Exclusive GP practices that devise care plans for the majority of their most vulnerable patients have higher rates of unplanned admissions, a Pulse analysis of official figures has shown.
Data on the Avoidable Unplanned Admissions DES, published by the Health and Social Care Information Centre last week, showed that practices that put most of their patients on care plans had a higher rate of unplanned admissions than those who put few patients on care plans.
The findings undermine the objective of the DES, which is worth £20,000 for an average practices and aims to reduce the number of unplanned admissions to relieve pressure on hospitals.
The GPC said these data prove there was ‘no link’ between the DES and reducing unplanned admissions.
Under the terms of the DES practices must identify the 2% most vulnerable patients on their list and devise individual care plans for them.
NHS England’s DES specifications said: ’This enhanced service (ES) is designed to help reduce avoidable unplanned admissions by improving services for vulnerable patients and those with complex physical or mental health needs, who are at high risk of hospital admission or re-admission.’
But Pulse’s analysis of HSCIC statistics has suggested that those that give more patients written care plans under the DES are more likely to have higher rates of emergency admissions.
Pulse examined the practices that put more than 80% of their most vulnerable patients on care plans, and compared them with those that put less than 20% of their patients on care plans.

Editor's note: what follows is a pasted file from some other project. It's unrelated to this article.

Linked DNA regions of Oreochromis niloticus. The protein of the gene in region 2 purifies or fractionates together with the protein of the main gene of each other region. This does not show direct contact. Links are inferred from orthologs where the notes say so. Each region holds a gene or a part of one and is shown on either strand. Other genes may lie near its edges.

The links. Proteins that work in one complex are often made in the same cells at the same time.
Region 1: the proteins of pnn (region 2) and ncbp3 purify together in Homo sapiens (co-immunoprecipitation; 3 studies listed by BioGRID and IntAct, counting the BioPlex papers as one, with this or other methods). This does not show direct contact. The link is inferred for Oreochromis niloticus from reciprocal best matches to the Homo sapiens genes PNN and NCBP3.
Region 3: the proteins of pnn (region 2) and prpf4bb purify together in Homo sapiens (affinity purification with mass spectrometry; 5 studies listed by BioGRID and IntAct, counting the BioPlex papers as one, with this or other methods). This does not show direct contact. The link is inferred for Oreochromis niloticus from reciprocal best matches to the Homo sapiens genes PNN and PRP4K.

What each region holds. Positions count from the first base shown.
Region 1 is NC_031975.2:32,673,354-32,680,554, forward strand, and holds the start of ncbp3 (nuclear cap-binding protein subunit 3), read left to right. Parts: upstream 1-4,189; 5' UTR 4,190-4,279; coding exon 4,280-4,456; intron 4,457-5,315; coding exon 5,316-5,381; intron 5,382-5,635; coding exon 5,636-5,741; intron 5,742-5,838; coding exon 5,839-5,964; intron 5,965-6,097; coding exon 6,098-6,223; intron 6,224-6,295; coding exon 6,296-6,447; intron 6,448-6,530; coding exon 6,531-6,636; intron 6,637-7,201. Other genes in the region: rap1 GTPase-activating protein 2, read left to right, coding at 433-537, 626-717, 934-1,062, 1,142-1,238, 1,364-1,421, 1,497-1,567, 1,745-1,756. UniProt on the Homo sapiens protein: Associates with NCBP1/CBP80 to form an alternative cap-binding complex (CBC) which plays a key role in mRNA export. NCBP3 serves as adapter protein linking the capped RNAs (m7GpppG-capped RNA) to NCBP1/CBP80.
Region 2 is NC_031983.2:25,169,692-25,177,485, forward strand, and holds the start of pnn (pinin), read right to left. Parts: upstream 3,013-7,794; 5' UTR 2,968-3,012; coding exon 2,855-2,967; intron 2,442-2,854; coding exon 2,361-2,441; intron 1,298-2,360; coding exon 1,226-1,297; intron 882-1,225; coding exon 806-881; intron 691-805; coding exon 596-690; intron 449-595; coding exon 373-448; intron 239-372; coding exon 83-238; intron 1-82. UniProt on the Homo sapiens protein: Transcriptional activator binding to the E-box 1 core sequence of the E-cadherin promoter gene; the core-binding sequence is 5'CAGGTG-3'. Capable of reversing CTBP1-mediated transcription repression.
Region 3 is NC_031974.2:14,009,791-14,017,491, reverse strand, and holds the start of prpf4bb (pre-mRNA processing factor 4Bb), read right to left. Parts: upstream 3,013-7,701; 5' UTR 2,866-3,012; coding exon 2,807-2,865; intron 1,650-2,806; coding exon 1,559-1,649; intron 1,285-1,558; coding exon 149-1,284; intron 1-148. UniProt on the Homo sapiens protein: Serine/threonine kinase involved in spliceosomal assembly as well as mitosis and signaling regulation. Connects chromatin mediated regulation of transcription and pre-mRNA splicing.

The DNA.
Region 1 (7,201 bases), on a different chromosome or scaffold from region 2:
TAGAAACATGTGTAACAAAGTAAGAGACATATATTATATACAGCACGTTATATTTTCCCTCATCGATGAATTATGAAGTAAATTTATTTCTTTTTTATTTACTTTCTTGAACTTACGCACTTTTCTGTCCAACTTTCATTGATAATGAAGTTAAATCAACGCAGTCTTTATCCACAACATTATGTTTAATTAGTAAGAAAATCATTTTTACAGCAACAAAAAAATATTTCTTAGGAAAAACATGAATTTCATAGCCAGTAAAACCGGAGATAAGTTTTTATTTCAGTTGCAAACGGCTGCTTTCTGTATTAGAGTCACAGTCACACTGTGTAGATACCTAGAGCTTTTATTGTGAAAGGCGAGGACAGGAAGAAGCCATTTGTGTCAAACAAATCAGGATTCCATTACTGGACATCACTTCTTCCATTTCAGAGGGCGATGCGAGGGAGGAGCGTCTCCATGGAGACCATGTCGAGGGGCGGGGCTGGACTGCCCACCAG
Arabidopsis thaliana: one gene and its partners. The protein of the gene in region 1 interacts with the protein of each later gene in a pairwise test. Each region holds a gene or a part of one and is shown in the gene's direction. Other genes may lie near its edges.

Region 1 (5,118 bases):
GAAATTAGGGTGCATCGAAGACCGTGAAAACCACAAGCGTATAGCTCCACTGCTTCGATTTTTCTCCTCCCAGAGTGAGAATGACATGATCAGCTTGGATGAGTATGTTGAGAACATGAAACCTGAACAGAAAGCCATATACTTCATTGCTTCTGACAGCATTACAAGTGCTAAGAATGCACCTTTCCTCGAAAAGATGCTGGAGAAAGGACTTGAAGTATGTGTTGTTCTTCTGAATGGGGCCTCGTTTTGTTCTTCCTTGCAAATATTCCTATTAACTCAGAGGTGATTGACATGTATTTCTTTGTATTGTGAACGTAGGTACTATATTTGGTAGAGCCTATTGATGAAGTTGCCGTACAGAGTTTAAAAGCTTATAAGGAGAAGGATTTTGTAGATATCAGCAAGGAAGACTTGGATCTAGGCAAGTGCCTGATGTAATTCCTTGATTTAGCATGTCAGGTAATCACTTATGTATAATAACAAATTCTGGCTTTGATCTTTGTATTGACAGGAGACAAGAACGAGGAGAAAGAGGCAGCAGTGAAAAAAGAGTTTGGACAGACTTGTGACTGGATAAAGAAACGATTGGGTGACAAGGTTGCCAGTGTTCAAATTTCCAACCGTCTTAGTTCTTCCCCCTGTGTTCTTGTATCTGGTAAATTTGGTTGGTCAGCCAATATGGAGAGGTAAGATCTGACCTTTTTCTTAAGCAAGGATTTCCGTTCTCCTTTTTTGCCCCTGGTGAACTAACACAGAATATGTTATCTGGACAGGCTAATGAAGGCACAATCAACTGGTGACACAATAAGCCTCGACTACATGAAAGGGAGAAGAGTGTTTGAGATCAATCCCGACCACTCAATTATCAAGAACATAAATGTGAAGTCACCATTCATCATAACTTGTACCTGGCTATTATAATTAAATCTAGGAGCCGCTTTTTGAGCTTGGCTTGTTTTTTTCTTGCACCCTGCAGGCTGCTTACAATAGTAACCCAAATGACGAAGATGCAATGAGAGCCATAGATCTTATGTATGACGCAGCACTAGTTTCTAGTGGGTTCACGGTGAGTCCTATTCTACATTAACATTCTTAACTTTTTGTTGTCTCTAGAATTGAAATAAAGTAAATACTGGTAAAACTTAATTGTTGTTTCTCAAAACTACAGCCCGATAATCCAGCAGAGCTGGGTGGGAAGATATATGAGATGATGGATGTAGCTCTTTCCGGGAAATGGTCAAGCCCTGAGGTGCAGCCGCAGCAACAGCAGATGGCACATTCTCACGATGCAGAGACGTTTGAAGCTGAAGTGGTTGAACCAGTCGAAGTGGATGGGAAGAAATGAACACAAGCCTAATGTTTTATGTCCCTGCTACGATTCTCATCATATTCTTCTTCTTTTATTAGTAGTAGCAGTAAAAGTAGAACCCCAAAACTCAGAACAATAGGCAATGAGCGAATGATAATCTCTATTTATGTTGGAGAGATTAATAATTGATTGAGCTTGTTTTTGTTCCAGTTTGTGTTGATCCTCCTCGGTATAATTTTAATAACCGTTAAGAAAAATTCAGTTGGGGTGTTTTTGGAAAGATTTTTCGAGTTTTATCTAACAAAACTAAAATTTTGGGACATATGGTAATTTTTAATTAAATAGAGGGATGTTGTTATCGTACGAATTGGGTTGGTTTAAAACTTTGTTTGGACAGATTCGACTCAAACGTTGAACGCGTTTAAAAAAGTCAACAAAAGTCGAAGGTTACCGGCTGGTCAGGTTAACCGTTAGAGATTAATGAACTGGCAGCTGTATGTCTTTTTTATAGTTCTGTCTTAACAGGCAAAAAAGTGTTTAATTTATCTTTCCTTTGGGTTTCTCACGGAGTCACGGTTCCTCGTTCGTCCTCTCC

It revealed that:
- 7.2% of patients in those practices that had devised care plans for >80% of their patients reported an emergency admission in the first quarter of 2015 (5,312 practices).
- Only 2.2% of patients in practices that devised care plans for >20% reported an emergency admission in that time period (553 practices).
Professor Martin Roland, professor of health services research at Cambridge University and a part-time GP in Cambridge, said it was difficult to draw conclusions from ‘bald data’ but said it could be ’that those with a high proportion of care plans have sicker patients’, for example many nursing home patients.
He also highlighted a BMJ paper from earlier this year which concluded there was ’limited potential for reducing emergency admissions’.
HSCIC advised against practice comparison on the basis of the data ’without taking account of the underlying social and demographic characteristics of the populations concerned’.
But GPC deputy chair Dr Richard Vautrey said the figures confirmed what most GPs think – that ‘there is no link between the DES, care plans and emergency admissions’.
He said: ‘At a time when GPs and their practice staff are under ever increasing pressures, the DES is just adding to bureaucracy and in many ways is getting in the way of practices being able to spend time meeting the real needs of their most vulnerable patients.
‘That’s why we’ve agreed to discuss ending this enhanced service next year and instead reinvesting this much needed resource in to core practice funding, so freeing up practices from unnecessary bureaucracy and box ticking and enabling professionals the freedom to do what is right for these important and often complex patients.’
DES ’has not been effective’
LMCs Conference 2015
At last year’s LMCs Conference, GP leaders voted in favour of a motion which called on the Government to abolish the enhanced service.
The motion declared the DES lacks evidence; has not been effective in its aim of reducing hospital pressures; has distracted GPs from caring for patients; puts GPs in medico-legal danger; and ‘was always destined to fail’.
Following this, the GPC has called for it to be abolished, and are discussing the issue as part of negotiations for the 2017/18 contract.
But, despite this, NICE last week called for all patients with comorbidities to be put on care plans in its new guidance on multimorbidity.